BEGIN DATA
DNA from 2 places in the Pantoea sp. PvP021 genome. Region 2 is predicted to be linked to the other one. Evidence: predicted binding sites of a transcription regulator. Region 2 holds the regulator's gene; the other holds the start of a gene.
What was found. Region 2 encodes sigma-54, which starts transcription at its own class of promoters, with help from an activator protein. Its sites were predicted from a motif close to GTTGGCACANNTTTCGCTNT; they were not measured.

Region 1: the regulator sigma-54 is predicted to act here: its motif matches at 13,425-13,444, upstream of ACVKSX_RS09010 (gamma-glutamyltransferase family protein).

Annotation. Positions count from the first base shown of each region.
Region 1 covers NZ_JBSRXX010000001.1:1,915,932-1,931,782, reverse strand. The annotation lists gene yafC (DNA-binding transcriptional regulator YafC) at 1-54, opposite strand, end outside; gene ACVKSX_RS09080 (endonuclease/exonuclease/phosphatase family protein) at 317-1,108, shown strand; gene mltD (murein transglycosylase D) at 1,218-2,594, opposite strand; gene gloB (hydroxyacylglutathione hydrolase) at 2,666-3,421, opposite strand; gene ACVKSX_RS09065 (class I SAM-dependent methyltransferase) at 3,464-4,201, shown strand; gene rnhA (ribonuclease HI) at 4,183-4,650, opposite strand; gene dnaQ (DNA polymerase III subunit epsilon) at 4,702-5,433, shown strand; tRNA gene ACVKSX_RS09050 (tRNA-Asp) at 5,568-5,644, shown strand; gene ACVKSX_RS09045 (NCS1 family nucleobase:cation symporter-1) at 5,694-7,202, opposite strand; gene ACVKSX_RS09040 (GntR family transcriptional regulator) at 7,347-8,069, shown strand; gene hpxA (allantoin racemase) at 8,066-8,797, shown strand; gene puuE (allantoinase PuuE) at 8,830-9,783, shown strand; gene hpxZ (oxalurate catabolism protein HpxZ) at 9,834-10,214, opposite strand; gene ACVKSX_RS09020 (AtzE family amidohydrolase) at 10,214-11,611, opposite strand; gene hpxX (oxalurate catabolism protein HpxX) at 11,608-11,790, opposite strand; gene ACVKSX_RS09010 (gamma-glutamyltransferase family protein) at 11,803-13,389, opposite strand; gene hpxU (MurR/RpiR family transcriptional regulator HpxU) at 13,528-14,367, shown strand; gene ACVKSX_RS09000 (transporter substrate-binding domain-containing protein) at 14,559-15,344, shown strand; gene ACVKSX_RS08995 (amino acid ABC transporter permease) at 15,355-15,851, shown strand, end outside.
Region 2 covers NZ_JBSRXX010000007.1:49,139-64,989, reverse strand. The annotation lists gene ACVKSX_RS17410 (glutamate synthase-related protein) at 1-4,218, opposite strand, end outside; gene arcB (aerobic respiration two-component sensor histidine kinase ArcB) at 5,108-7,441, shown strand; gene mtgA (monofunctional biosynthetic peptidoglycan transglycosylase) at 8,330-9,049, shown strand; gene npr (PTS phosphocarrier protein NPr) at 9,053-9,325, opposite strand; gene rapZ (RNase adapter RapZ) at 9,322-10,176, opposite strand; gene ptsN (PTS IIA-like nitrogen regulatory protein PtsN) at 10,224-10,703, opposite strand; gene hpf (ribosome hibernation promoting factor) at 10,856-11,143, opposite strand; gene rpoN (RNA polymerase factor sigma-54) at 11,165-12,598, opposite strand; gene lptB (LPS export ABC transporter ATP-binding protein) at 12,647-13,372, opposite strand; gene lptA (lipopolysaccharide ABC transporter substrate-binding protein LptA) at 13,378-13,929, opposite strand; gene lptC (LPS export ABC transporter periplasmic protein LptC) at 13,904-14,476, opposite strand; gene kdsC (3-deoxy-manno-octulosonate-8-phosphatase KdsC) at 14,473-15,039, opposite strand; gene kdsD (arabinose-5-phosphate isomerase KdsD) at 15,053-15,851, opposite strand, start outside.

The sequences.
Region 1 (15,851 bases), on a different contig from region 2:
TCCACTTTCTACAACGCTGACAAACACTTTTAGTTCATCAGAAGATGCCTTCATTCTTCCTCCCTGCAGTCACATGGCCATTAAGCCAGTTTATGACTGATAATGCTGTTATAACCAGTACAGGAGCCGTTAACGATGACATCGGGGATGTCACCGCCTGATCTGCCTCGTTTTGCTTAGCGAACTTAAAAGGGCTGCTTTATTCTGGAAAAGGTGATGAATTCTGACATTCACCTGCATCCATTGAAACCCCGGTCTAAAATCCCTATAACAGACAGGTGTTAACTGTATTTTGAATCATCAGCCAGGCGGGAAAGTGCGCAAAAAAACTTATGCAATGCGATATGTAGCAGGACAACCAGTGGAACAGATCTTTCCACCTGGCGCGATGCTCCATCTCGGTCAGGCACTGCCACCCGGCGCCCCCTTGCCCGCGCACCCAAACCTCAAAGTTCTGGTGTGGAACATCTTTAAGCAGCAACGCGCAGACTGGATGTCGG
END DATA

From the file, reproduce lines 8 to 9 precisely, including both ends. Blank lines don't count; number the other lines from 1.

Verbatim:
Region 1 (15,851 bases), on a different contig from region 2:
TCCACTTTCTACAACGCTGACAAACACTTTTAGTTCATCAGAAGATGCCTTCATTCTTCCTCCCTGCAGTCACATGGCCATTAAGCCAGTTTATGACTGATAATGCTGTTATAACCAGTACAGGAGCCGTTAACGATGACATCGGGGATGTCACCGCCTGATCTGCCTCGTTTTGCTTAGCGAACTTAAAAGGGCTGCTTTATTCTGGAAAAGGTGATGAATTCTGACATTCACCTGCATCCATTGAAACCCCGGTCTAAAATCCCTATAACAGACAGGTGTTAACTGTATTTTGAATCATCAGCCAGGCGGGAAAGTGCGCAAAAAAACTTATGCAATGCGATATGTAGCAGGACAACCAGTGGAACAGATCTTTCCACCTGGCGCGATGCTCCATCTCGGTCAGGCACTGCCACCCGGCGCCCCCTTGCCCGCGCACCCAAACCTCAAAGTTCTGGTGTGGAACATCTTTAAGCAGCAACGCGCAGACTGGATGTCGG